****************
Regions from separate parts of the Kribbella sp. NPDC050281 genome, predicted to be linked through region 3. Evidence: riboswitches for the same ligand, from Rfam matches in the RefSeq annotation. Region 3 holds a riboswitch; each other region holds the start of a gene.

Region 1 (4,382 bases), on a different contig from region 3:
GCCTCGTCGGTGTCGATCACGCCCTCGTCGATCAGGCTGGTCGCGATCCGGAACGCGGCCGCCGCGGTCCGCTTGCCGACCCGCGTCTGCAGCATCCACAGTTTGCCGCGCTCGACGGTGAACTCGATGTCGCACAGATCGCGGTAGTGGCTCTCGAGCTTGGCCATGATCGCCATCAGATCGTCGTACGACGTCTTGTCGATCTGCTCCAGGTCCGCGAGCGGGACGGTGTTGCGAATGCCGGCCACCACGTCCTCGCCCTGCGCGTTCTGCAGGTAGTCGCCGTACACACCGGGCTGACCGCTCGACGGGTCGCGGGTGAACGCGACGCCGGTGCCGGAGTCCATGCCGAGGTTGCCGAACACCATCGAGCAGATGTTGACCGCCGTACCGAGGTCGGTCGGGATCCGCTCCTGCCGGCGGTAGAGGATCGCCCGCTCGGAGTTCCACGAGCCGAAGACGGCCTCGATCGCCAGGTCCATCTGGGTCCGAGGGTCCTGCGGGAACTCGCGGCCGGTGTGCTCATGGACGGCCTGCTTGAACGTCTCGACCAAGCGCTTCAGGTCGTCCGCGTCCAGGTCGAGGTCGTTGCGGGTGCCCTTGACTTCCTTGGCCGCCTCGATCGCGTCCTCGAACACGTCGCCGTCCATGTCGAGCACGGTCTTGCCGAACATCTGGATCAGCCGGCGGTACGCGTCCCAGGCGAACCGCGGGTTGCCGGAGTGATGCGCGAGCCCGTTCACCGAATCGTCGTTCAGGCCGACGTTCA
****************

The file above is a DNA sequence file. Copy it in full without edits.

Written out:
Regions from separate parts of the Kribbella sp. NPDC050281 genome, predicted to be linked through region 3. Evidence: riboswitches for the same ligand, from Rfam matches in the RefSeq annotation. Region 3 holds a riboswitch; each other region holds the start of a gene.

Region 1 (4,382 bases), on a different contig from region 3:
GCCTCGTCGGTGTCGATCACGCCCTCGTCGATCAGGCTGGTCGCGATCCGGAACGCGGCCGCCGCGGTCCGCTTGCCGACCCGCGTCTGCAGCATCCACAGTTTGCCGCGCTCGACGGTGAACTCGATGTCGCACAGATCGCGGTAGTGGCTCTCGAGCTTGGCCATGATCGCCATCAGATCGTCGTACGACGTCTTGTCGATCTGCTCCAGGTCCGCGAGCGGGACGGTGTTGCGAATGCCGGCCACCACGTCCTCGCCCTGCGCGTTCTGCAGGTAGTCGCCGTACACACCGGGCTGACCGCTCGACGGGTCGCGGGTGAACGCGACGCCGGTGCCGGAGTCCATGCCGAGGTTGCCGAACACCATCGAGCAGATGTTGACCGCCGTACCGAGGTCGGTCGGGATCCGCTCCTGCCGGCGGTAGAGGATCGCCCGCTCGGAGTTCCACGAGCCGAAGACGGCCTCGATCGCCAGGTCCATCTGGGTCCGAGGGTCCTGCGGGAACTCGCGGCCGGTGTGCTCATGGACGGCCTGCTTGAACGTCTCGACCAAGCGCTTCAGGTCGTCCGCGTCCAGGTCGAGGTCGTTGCGGGTGCCCTTGACTTCCTTGGCCGCCTCGATCGCGTCCTCGAACACGTCGCCGTCCATGTCGAGCACGGTCTTGCCGAACATCTGGATCAGCCGGCGGTACGCGTCCCAGGCGAACCGCGGGTTGCCGGAGTGATGCGCGAGCCCGTTCACCGAATCGTCGTTCAGGCCGACGTTCA